Depressingly, dictator Hosni Mubarak is refusing to step down from power. From the NY Times:
President Hosni Mubarak told the Egyptian people Thursday that he would delegate authority to his vice president, Omar Suleiman, but that he would not resign, enraging hundreds of thousands gathered to hail his departure and setting the stage for what protesters promised would be the largest demonstrations since the uprising began last month.
The declaration by Mr. Mubarak that he would remain president marked another pivotal turn in the largest popular revolt in Egypt’s history, and some protesters warned that weeks of peaceful protests might give way to violence as early as Friday’s demonstrations. The 17-minute speech itself underlined the yawning gap between ruler and ruled in Egypt: Mr. Mubarak, in paternalistic tones, talked specifics of constitutional reform, while sprawling crowds in Tahrir Square, in a mix of bewilderment and anger, demanded he step down.
“It’s not about Hosni Mubarak,” he said.
After the speech, the mood in Tahrir Square, celebratory throughout the day, suddenly turned grim, as angry protesters waved their shoes in defiance — considered a deeply insulting gesture in the Arab world — and began chanting “Leave! Leave!”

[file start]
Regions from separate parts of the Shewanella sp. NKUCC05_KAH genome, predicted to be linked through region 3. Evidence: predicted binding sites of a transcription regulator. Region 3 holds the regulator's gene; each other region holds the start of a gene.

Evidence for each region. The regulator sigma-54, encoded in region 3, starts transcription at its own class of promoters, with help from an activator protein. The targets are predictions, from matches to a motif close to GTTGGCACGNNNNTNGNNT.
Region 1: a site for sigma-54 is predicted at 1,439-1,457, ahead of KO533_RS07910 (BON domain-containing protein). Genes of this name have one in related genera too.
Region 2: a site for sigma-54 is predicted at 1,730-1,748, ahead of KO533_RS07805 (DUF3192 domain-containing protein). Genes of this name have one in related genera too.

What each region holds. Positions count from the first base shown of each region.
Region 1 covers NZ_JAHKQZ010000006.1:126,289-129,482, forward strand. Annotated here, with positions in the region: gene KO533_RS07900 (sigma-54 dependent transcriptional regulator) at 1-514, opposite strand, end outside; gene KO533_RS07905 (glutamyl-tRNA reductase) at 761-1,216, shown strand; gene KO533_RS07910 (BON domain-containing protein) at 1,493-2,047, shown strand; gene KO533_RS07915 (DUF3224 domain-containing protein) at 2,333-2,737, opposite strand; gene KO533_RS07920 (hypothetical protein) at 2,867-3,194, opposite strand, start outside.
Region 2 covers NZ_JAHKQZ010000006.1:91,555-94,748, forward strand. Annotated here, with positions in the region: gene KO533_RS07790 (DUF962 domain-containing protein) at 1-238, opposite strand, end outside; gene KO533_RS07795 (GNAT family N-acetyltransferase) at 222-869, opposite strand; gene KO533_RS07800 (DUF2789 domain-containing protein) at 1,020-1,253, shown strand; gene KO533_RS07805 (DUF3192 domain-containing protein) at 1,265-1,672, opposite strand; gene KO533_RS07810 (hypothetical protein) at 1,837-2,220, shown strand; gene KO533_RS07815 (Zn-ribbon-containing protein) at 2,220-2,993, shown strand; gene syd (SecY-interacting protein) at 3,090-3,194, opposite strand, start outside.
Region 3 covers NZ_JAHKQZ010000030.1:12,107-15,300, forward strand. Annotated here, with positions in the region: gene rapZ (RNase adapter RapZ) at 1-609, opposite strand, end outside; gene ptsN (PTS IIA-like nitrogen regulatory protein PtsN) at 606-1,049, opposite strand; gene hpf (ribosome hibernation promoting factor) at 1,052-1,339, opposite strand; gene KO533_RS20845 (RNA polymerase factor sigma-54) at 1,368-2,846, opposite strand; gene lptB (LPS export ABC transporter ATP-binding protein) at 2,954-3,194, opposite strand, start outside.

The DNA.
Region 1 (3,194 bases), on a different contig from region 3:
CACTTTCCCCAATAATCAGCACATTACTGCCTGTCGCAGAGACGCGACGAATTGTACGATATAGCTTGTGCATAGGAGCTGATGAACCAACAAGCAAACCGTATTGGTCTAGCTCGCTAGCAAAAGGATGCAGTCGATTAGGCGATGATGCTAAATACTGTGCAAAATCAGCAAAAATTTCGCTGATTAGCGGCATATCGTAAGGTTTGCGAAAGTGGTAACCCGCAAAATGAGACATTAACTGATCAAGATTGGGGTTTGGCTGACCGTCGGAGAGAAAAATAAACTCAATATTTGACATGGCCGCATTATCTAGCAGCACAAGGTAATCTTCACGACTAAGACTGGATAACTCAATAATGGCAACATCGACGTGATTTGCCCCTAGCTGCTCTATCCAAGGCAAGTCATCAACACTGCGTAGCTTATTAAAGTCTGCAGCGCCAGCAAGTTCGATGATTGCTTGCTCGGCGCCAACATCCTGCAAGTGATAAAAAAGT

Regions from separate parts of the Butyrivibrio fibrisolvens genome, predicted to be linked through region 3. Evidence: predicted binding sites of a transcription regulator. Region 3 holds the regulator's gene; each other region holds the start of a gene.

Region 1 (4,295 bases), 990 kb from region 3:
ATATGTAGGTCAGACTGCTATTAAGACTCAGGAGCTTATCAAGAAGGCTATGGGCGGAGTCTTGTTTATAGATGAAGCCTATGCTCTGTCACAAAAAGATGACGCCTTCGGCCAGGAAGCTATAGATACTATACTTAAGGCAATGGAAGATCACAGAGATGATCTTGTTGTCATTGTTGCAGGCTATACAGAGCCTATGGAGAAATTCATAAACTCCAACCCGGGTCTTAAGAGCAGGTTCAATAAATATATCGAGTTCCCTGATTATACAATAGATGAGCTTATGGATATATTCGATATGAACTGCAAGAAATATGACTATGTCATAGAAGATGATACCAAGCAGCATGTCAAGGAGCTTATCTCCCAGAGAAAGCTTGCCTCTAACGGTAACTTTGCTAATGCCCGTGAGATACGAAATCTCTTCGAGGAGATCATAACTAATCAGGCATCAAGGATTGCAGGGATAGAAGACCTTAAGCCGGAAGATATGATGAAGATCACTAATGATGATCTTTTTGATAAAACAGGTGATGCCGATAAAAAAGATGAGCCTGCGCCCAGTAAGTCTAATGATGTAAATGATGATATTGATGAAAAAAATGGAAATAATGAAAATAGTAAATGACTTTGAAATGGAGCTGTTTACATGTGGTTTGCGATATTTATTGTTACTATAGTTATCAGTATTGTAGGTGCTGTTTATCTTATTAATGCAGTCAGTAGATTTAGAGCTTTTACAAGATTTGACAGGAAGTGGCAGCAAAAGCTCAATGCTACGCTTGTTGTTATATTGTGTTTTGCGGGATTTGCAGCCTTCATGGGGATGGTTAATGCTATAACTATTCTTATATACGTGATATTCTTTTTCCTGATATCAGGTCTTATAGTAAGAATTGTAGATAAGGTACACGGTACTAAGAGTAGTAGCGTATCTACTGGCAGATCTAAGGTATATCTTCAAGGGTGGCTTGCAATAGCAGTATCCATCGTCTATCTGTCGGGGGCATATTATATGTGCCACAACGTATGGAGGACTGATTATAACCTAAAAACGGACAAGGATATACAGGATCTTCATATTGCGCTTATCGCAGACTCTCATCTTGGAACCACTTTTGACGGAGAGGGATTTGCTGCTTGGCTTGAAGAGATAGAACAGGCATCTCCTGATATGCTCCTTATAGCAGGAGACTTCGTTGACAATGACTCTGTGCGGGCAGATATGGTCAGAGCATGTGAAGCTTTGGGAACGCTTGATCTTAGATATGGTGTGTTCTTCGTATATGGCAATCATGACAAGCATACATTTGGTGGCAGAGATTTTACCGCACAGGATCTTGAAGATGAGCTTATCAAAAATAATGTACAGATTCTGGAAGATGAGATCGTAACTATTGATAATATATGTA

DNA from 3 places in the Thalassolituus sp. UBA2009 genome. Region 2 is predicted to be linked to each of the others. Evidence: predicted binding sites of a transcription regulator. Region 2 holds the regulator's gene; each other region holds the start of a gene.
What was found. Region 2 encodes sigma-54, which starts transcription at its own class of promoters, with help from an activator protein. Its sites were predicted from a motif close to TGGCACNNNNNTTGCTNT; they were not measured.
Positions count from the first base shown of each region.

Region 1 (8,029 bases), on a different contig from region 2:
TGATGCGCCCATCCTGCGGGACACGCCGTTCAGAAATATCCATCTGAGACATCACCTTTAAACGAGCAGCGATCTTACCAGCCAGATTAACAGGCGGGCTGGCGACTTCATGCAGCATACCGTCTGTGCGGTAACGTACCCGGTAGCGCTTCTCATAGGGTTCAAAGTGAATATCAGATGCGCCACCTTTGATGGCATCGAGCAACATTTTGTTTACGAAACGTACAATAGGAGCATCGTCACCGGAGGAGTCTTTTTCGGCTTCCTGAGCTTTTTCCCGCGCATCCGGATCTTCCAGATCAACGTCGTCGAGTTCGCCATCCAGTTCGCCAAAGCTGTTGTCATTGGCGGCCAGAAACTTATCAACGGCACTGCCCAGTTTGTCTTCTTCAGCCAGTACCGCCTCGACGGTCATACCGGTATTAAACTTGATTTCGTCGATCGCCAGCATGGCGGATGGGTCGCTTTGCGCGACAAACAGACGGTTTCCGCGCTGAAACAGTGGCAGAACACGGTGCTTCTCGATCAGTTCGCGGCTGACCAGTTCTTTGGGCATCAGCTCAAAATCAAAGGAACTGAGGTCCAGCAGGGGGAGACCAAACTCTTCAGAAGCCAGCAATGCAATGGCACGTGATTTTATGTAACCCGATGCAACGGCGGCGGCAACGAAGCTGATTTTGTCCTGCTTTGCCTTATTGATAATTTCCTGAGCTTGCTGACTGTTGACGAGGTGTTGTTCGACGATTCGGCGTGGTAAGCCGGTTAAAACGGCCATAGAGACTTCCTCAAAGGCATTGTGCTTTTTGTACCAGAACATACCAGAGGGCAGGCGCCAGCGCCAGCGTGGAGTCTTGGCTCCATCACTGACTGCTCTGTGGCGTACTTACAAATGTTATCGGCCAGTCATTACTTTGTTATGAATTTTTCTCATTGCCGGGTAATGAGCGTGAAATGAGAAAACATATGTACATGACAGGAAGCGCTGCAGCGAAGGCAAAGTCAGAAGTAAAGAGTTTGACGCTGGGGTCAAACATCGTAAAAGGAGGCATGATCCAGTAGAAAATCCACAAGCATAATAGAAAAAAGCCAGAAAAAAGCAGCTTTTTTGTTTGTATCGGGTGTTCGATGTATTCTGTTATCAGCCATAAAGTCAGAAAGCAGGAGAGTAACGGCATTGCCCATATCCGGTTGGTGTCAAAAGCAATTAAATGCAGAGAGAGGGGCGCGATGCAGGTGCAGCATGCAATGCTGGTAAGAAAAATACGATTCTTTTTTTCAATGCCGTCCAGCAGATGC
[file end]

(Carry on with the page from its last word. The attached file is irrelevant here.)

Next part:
Mohamed ElBaradei, the opposition leader and Nobel laureate, called for the military to intervene to avoid an outbreak of violence. “Egypt will explode,” he wrote on his Twitter account. “Army must save the country now.”
Mubarak is playing with fire, and given he doesn't have full support from the military, it may not be long before the Egyptian people forcibly remove him from power. This is a crisis of his own making, and he had a choice to end it with minimun violence. Sadly, like all dictators drunk on power, he has chosen to prolong the inevitable at the expense of human life, all in the name of his own ego.